Some children adjust to change very quickly and others will need more time. Many experts suggest that it’s not uncommon for children to experience typical separation anxiety for up to ten weeks before routines settle in.  Your consistent positive support can make a big difference as children form deeper relationships with their teachers, who will be their primary supports while they are here at school. Remember that it’s ok for children to take the time they need, and that each child’s feelings need acknowledgement and understanding. And while acknowledging feelings, family members can set up consistent routines, kindly but firmly remind children when you’ll be together again, and develop strategies together that help ease the transition period.

Here are some practical tips to think about:

1. Look for the special ways your child handles the transition time comfortably; take your cues from your child.

2. Support your child – try to be positive. Children are very sensitive to your ambivalent feelings; these can represent doubt to your child, and add to his or her sense of insecurity.

3. If you enter the classroom and choose an activity to aid in your child’s transition, choose something that has a definite end (puzzle, book, etc.). Let your child know that upon completion of this activity, you will be leaving. Then stick to it.

4. It is helpful for some children to bring something from home – a favorite stuffed toy, book, photo of a family member, note, etc. This connection to home can be very reassuring.

Here are some helpful phrases you might use when it’s time to say good-by:

“I know it’s hard to say good-by.” “Mom and dad will always come back.”

“This is a special place, just for children.” “Will you make me (daddy, sister, etc.) a special drawing today?”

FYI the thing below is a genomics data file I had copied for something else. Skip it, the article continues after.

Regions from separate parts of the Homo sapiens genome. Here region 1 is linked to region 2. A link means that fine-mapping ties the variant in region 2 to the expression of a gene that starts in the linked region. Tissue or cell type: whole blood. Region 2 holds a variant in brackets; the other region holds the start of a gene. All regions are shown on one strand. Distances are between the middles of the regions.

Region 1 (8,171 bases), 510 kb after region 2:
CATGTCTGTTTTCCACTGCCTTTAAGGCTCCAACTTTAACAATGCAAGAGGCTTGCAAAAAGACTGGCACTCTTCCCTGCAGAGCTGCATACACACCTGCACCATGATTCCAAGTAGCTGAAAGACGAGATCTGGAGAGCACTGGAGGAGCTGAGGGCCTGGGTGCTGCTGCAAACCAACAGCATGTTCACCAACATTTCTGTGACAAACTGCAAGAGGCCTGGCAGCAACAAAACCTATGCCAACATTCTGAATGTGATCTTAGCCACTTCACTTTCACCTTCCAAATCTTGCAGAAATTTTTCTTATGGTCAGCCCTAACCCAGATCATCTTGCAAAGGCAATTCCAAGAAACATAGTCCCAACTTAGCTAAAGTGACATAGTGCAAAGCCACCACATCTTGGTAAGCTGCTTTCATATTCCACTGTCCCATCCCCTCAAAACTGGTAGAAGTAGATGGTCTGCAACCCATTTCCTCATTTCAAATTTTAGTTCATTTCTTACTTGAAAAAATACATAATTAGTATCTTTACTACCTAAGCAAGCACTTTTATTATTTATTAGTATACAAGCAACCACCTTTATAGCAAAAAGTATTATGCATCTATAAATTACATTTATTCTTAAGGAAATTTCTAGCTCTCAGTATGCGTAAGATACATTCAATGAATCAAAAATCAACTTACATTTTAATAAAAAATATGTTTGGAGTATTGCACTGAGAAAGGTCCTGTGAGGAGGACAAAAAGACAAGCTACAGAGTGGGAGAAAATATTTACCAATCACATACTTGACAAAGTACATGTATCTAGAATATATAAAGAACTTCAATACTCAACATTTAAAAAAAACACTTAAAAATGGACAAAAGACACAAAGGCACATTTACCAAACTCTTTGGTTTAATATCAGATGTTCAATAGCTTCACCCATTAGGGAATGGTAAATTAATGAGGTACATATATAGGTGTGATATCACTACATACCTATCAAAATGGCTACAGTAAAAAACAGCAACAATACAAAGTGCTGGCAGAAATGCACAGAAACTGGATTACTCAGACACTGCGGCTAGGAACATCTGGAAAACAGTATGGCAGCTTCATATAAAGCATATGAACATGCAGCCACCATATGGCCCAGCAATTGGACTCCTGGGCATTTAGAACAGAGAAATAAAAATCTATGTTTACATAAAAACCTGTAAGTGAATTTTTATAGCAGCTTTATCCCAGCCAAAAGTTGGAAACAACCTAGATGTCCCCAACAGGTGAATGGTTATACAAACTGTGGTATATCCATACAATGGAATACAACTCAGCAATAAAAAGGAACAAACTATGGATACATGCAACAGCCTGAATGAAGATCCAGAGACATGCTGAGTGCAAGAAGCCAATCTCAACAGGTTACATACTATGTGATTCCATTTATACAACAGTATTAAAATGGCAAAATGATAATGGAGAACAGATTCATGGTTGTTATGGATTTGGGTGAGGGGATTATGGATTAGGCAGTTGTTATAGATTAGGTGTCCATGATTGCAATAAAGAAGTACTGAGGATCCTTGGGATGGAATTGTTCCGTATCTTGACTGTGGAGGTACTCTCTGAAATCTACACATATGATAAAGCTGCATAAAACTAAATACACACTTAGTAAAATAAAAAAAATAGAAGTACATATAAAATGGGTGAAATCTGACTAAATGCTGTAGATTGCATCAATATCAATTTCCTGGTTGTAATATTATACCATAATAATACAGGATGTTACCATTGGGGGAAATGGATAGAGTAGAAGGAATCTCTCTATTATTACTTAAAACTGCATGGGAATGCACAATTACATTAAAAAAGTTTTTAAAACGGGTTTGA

“I’ll be back to pick you up at lunch time.”

“Have a fun day.”

I’ve included some links below to articles on NAEYC’s “For Families” website with more tips on handling transitions into school:

A Few Thoughts on Separation Anxiety

Tips for Easing School-Time Anxiety from a Mom Who’s Been There

13 Tips for Starting Preschool

Have a Concern about School? Tips for Talking to the Teacher

This slideshow requires JavaScript.

What I Did this Summer at Learning Circle Preschool

We’ve just finished another wonderful summer experience at Learning Circle Preschool!
The Summer Science and Arts Program at Learning Circle Preschool is an integrated arts enrichment program with a focus on the natural sciences, storytelling and puppetry, art, music and creative movement.

Each day, the program includes time for children to participate in activities featuring science, the visual arts, construction and music/creative movement, along with time for snack, free play activities and outdoor play, in a highly individualized and nurturing setting. Teachers observe the children’s interests and, guided by an understanding of child development, organize the curriculum to extend the children’s thinking and knowledge about topics of importance to them.

Teachers are partners in learning with the children, and model the curiosity, research and documentation skills, ability to ask questions, and engagement over time that are hallmarks of deep learning. Diverse experiences, learning styles and interests are all valued as children and teachers cooperate together to create a “community of learners.”
The result is an experience that is both fun and serious – children actively involved in playing and learning at the same time.To see this in action, look at the pictures in the gallery.

On the last day in session, parents are invited to join the program for presentations and activities planned by teachers with the children.